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Georgia Appeals No Child Left Behind

Georgia today will become one of the first states to seek relief from a controversial federal law that measures the success of public schools almost exclusively through students’ CRCT scores.

Critics say the federal No Child Left Behind Act put administrators and teachers under pressure to deliver good test scores, possibly contributing to widespread and decade-long cheating in Atlanta schools on the Criterion Referenced Competency Test (CRCT).

In August, U.S. Secretary of Education Arne Duncan said states would be allowed starting this month to apply for a waiver from many of No Child Left Behind’s requirements, provided other reform efforts are pursued.

Officials in two dozen states — including Georgia — immediately expressed interest, and a handful of those states already have requests in the pipeline. State School Superintendent John Barge and U.S. Sen. Johnny Isakson plan to hand-deliver Georgia’s waiver request later today to Duncan in Washington.

In an exclusive interview with The Atlanta Journal-Constitution, Barge said Georgia wants to be able to determine whether a school passes muster, or meets the NCLB benchmark of adequate yearly progress, using a “college- and career-ready performance index.”

The index would take into account not just CRCT scores, but other factors including:

  • ACT and SAT college entrance exam scores;
  • Student performance on Advanced Placement tests;
  • Student success in career tech classes, such as automotive repair;
  • Reading levels in elementary and middle schools;
  • And students’ performance in dual enrollment classes, where they earn both high school and college credit.

The index measures — more details of which will be released today — would apply for elementary, middle and high schools.

Barge said the problem with No Child Left Behind is that schools end up being judged on a single test given on a single day.

“Our new plan is looking at a whole host of indicators that look at the full scope of work schools do to prepare students to be ready for college and career,” he said. “We’re not afraid of accountability. But we want people to understand a school is so much more than a test score.”

The state also has asked that it be exempt from the No Child Left Behind law’s centerpiece goal: that schools be 100 percent proficient in reading and math by 2014 or face serious sanctions, including the loss of federal aid. States were given leeway to set up their own standards.

Duncan and many in Congress have called the proficiency goal unrealistic. But changes to the law, which is four years past due for reauthorization, have been stymied in Congress.

Educators say the law, in general, creates an unhealthy focus on standardized tests such as the CRCT, and has spawned a warped atmosphere and allegations of test cheating in Baltimore, the District of Columbia and Atlanta. At least 178 educators have been implicated in Atlanta. An investigation also is ongoing in Dougherty County in South Georgia.

Barge said Monday he believes de-emphasizing the test could lead to less stress and less cheating.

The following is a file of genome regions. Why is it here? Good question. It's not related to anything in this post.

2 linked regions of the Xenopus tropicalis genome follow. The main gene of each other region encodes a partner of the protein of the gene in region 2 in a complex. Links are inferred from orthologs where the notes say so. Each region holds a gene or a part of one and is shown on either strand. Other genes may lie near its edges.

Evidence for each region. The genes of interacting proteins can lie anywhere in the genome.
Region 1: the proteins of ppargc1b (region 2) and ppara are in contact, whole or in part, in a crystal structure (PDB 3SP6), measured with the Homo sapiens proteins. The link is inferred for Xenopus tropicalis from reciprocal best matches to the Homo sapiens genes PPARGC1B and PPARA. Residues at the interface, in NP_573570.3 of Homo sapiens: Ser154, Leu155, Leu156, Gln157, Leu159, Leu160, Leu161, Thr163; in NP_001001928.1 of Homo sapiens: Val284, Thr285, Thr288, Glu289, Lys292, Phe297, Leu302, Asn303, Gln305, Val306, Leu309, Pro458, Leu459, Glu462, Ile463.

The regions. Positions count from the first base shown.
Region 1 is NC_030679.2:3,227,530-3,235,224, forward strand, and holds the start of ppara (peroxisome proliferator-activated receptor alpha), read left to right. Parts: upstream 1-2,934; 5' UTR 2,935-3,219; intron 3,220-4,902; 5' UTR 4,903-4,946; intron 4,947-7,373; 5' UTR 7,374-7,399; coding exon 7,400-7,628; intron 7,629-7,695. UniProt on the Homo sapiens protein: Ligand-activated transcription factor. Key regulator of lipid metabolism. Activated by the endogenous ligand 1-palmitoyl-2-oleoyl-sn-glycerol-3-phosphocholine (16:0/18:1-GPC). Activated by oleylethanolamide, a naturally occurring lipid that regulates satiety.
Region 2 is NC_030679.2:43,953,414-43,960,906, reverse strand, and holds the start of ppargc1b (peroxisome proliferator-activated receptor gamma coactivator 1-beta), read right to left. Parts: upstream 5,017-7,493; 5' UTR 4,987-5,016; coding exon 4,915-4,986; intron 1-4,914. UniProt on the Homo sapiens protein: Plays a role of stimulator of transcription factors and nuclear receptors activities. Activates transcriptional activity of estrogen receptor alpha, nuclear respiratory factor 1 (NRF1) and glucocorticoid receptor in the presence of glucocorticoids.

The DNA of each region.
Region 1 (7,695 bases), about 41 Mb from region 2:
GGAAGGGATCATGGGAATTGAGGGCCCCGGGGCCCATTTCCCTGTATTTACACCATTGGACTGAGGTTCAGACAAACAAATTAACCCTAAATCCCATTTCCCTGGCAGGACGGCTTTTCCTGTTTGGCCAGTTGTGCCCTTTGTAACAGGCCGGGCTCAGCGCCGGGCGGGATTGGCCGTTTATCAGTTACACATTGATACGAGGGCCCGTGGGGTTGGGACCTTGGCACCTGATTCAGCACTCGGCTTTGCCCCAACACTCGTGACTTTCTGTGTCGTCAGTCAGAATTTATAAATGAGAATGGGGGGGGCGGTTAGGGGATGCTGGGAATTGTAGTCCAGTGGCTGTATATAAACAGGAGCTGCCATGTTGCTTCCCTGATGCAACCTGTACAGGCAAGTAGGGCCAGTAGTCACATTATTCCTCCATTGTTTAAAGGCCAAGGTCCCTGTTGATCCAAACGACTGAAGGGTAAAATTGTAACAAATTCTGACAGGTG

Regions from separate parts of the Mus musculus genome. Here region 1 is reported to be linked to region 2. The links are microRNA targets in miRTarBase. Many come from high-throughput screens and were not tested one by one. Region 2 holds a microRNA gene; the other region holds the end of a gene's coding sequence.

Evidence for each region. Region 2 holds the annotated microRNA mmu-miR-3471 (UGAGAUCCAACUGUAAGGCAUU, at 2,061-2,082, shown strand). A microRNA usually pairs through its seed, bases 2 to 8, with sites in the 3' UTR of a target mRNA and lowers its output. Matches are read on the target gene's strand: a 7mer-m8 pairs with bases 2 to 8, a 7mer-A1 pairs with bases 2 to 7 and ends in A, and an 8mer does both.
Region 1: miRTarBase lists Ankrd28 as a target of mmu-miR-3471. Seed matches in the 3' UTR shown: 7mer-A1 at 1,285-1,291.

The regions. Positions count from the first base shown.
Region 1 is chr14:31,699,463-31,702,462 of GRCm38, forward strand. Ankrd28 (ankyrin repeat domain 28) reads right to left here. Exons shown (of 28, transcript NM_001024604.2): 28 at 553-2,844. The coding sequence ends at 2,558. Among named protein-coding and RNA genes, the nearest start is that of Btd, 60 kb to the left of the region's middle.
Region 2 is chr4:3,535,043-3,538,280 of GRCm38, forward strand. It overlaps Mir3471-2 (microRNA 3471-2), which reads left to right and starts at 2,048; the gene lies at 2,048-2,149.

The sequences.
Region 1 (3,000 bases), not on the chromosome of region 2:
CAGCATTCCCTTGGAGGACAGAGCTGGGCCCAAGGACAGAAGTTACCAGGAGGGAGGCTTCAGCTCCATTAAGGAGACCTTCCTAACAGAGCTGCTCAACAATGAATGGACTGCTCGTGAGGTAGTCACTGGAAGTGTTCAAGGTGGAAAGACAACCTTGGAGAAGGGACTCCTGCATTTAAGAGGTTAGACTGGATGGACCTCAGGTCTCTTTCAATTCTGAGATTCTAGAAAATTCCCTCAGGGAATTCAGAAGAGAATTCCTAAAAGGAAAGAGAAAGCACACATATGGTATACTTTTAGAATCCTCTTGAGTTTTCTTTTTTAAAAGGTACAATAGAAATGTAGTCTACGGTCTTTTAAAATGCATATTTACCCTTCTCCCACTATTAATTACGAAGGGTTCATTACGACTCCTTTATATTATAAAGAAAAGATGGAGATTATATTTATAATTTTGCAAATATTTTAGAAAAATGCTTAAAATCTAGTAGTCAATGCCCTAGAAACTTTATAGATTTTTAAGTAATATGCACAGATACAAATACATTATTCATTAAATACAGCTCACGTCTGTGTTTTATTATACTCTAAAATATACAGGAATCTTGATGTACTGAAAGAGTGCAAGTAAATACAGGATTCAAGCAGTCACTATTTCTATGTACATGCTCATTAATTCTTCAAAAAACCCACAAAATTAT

Duncan has warned that 82 percent of U.S. schools could be labeled a failure next year, in the absence of changes to the law. That’s why he authorized states to seek waivers.

Most states are slipping in their performance because the bar for meeting standards increases every year.

In Georgia, nearly 37 percent of schools didn’t make AYP in 2011, compared to 29 percent in 2010. The percentage of schools classified as “needs improvement” — not making AYP for two years in a row — also rose from 15.4 percent in 2010 to 17.5 percent in 2011.

Schools that repeatedly fail to meet benchmarks face sanctions, such as having to offer tutoring and allowing students to transfer to higher-performing schools in the same district. Some schools must fire teachers, replace their principal or even shut down.

L.C. ‘Buster’ Evans, superintendent of Forsyth County Schools, called the state’s waiver request “a move in the right direction.”

“We look forward to details,” he said Monday. “We knew there had to be a change in what we were doing.”

Evans said he was concerned about having a standardized test — in Georgia, the CRCT — as the only measure of accountability.

He said the college- and career-ready index seems a better solution.

“Realistically, I think this reflects a real-world, work-based relevance,” Evans said.

Tim Callahan, spokesman for the Professional Association of Georgia Educators, said the state’s largest teachers’ group supports the changes Barge is proposing.

“We do think it is a good thing to broaden the definition of AYP to get away from focusing solely on test scores,” Callahan said.

Most important, he said, the focus at the elementary, middle and high school levels will be “readiness for the next level of education.”

Although No Child Left Behind has been widely criticized, most educators agree the law brought attention to the nation’s achievement gap and forced schools to look closer at the performance of minority, immigrant and special needs students.

“It has really not allowed us to hide behind high, overall test scores,” Evans said.

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